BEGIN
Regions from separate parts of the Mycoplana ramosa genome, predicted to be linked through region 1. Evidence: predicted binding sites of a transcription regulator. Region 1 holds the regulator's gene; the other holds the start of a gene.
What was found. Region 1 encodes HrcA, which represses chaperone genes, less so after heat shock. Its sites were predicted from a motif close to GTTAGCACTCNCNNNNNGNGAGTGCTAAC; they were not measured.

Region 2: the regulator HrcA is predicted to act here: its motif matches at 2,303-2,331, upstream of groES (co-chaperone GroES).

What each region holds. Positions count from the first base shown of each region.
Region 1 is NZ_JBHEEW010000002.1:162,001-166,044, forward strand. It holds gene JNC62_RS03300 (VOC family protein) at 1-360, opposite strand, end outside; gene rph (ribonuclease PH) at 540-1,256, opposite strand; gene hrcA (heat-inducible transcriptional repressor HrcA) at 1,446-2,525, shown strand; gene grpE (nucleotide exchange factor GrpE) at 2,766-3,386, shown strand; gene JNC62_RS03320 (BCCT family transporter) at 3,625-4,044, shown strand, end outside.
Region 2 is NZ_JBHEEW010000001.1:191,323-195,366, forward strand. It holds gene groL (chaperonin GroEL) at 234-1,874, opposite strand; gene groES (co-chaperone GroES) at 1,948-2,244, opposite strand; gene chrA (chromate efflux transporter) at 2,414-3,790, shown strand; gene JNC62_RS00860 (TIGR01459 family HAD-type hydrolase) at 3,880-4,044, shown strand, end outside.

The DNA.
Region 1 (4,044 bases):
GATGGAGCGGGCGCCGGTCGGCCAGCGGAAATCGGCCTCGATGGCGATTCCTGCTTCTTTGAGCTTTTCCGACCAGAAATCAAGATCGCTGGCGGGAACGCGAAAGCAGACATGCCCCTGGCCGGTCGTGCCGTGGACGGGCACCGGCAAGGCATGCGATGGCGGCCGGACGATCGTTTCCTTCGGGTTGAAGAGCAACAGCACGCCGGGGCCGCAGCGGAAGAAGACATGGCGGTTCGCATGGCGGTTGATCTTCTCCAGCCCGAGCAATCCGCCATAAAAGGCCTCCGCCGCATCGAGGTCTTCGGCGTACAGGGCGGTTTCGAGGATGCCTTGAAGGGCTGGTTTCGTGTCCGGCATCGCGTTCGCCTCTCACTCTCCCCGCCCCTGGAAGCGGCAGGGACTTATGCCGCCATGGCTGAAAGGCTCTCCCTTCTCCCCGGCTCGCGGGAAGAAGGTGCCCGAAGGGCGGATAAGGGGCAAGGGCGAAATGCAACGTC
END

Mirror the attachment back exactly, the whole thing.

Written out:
Regions from separate parts of the Mycoplana ramosa genome, predicted to be linked through region 1. Evidence: predicted binding sites of a transcription regulator. Region 1 holds the regulator's gene; the other holds the start of a gene.
What was found. Region 1 encodes HrcA, which represses chaperone genes, less so after heat shock. Its sites were predicted from a motif close to GTTAGCACTCNCNNNNNGNGAGTGCTAAC; they were not measured.

Region 2: the regulator HrcA is predicted to act here: its motif matches at 2,303-2,331, upstream of groES (co-chaperone GroES).

What each region holds. Positions count from the first base shown of each region.
Region 1 is NZ_JBHEEW010000002.1:162,001-166,044, forward strand. It holds gene JNC62_RS03300 (VOC family protein) at 1-360, opposite strand, end outside; gene rph (ribonuclease PH) at 540-1,256, opposite strand; gene hrcA (heat-inducible transcriptional repressor HrcA) at 1,446-2,525, shown strand; gene grpE (nucleotide exchange factor GrpE) at 2,766-3,386, shown strand; gene JNC62_RS03320 (BCCT family transporter) at 3,625-4,044, shown strand, end outside.
Region 2 is NZ_JBHEEW010000001.1:191,323-195,366, forward strand. It holds gene groL (chaperonin GroEL) at 234-1,874, opposite strand; gene groES (co-chaperone GroES) at 1,948-2,244, opposite strand; gene chrA (chromate efflux transporter) at 2,414-3,790, shown strand; gene JNC62_RS00860 (TIGR01459 family HAD-type hydrolase) at 3,880-4,044, shown strand, end outside.

The DNA.
Region 1 (4,044 bases):
GATGGAGCGGGCGCCGGTCGGCCAGCGGAAATCGGCCTCGATGGCGATTCCTGCTTCTTTGAGCTTTTCCGACCAGAAATCAAGATCGCTGGCGGGAACGCGAAAGCAGACATGCCCCTGGCCGGTCGTGCCGTGGACGGGCACCGGCAAGGCATGCGATGGCGGCCGGACGATCGTTTCCTTCGGGTTGAAGAGCAACAGCACGCCGGGGCCGCAGCGGAAGAAGACATGGCGGTTCGCATGGCGGTTGATCTTCTCCAGCCCGAGCAATCCGCCATAAAAGGCCTCCGCCGCATCGAGGTCTTCGGCGTACAGGGCGGTTTCGAGGATGCCTTGAAGGGCTGGTTTCGTGTCCGGCATCGCGTTCGCCTCTCACTCTCCCCGCCCCTGGAAGCGGCAGGGACTTATGCCGCCATGGCTGAAAGGCTCTCCCTTCTCCCCGGCTCGCGGGAAGAAGGTGCCCGAAGGGCGGATAAGGGGCAAGGGCGAAATGCAACGTC